If it were so that duteurium and tritium were acids, depending on their chemical reactions, it might change the soln., and perhaps, it's boiling point. Do light water v heavy water NaCl solutions have different boiling points?
Yes, higher --- and, I'm not going to look up exact numbers for you --- "deuteroim oxide" Googles 4.5k sites, "tritium oxide" 450 --- have at 'em.
 
  • #35
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Originally posted by Artman
No, nothing that exotic. I was just suggesting that the salt aides the formation of bubbles, the formation of bubbles relies on surface tension to hold the bubble together and the bouyancy of the bubbles breaks the surface tension at the surface of the water.
Surface tension is NOT a "breakable" quality --- surface tension is an intensive thermodynamic variable used to describe systems. The product of surface tension and area is surface free energy which is significant only in cases where a phase is in very finely divided condition, aerosols, mists, Pt on a platinized electrode --- aggregate dimensions measured in 10s of microns or less. Increases in surface area, bubble formation, require an INCREASE in free energy over that of a "bulk" material.

Phase separations, bubble formation, droplet formation, crystallization, depend upon some nucleation process --- in pure phases, nucleation is limited to the "fluctuations" or fluctuation phenomena of statistical mechanical arguments (as far as current understanding goes). In the everyday world, dust motes, scratches, divots, and other irregularities furnish nucleation sites for phase transitions.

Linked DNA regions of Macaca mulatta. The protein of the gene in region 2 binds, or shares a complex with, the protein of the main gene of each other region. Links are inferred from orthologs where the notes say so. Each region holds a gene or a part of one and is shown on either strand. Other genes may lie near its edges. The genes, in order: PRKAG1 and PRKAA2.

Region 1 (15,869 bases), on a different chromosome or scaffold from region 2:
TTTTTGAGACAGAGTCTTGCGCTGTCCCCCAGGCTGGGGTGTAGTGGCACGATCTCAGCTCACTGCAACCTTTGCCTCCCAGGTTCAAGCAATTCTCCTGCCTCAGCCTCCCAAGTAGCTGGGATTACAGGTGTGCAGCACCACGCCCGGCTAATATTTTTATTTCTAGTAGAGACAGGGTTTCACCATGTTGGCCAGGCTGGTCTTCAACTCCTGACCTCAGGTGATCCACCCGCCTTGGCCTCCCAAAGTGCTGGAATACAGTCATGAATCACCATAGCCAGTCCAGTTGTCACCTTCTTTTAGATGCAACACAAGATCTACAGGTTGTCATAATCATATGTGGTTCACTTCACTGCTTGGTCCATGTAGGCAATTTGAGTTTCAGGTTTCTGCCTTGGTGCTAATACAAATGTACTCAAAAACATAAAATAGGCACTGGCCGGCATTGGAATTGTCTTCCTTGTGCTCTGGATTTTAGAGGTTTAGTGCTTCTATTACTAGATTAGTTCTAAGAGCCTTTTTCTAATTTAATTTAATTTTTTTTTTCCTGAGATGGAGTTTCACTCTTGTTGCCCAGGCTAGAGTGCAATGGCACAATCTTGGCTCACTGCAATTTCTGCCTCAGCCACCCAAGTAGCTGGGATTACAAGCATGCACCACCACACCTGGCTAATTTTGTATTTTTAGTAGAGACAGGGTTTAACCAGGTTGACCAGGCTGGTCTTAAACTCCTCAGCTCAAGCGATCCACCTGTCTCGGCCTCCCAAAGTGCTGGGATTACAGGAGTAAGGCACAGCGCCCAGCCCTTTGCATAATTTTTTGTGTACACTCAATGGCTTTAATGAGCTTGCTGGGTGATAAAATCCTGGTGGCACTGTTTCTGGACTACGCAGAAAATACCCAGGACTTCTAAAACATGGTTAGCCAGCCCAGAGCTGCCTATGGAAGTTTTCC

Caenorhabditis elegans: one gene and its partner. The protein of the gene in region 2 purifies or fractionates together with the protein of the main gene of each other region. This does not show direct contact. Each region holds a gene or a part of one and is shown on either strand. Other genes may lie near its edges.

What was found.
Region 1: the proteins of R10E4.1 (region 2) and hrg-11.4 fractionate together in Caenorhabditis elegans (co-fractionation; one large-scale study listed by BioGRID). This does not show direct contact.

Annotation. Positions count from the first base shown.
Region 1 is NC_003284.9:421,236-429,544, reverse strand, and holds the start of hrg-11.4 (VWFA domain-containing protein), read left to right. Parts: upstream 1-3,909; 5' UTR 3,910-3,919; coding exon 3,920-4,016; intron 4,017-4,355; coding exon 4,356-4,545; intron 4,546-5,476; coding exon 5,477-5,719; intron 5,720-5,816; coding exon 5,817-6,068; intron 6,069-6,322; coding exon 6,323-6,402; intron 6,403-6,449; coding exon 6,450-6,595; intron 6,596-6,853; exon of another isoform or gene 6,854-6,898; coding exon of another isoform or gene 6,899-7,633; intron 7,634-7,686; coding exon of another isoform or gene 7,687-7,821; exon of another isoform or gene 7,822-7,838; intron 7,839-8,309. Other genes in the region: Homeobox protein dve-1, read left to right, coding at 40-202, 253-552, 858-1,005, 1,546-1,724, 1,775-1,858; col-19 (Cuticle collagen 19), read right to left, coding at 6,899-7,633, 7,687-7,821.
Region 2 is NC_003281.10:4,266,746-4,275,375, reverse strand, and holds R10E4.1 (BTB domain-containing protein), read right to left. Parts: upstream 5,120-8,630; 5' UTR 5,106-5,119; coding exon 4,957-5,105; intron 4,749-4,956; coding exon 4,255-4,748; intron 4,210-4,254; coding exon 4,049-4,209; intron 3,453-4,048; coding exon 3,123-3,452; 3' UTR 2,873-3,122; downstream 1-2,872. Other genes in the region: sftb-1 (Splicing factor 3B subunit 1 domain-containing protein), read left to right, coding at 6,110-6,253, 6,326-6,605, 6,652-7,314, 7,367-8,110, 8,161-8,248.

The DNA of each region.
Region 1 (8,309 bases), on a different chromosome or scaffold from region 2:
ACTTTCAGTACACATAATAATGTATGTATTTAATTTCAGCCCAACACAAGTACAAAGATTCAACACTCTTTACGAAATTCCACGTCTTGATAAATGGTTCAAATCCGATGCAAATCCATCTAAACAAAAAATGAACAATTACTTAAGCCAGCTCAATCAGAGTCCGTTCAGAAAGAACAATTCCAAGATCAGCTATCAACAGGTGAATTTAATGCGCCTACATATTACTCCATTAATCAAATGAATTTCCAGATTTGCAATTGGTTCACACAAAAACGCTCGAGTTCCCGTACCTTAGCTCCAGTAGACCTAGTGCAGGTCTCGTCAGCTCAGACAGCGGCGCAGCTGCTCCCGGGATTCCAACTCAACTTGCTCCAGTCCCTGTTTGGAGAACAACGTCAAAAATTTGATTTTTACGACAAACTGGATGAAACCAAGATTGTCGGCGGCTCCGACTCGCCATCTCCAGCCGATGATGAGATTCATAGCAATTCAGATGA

Actual formation/growth of bubbles/droplets/crystals is driven by the difference in chemical potential of the system undergoing the phase change and the chemical potential it would have at equilibrium at the same conditions. Boiling ALWAYS indicates superheating of a liquid phase; addition of nucleation sites always results in an increase in the rate of boiling; if the nucleation site population is "permanent," as in the case of boiling stones, the degree of superheat is reduced, that is, the temperature measured in a boiling liquid for a given heat transfer rate is less than that measured for the same liquid without the stones.

The actual mechanisms for nucleation are NOT terribly well understood; Adamson is a great place to start for anyone who is interested in pursuing an introduction to surface chemistry/physics.
 
  • #36
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Originally posted by arcnets
I have done some more experiments.
First, I used pure water (just simmering) and tried to reproduce the effect with salt, then with sand.
Observation: No effect(!)
Then I remembered, in the original experiment I had some molten butter in the water.
I tried to reproduce that.
Observation: With salt only a small effect (if any), with sand no effect.
Next, I thought, what else was there in the original experiment? The noodles, of course. But also 2 spoons of 'Instant Fleischbrühe' (German for 'meat extract powder').
Sorry to bother you with these 'unphysical' ingrediences, but what influences may they have?

Still puzzled...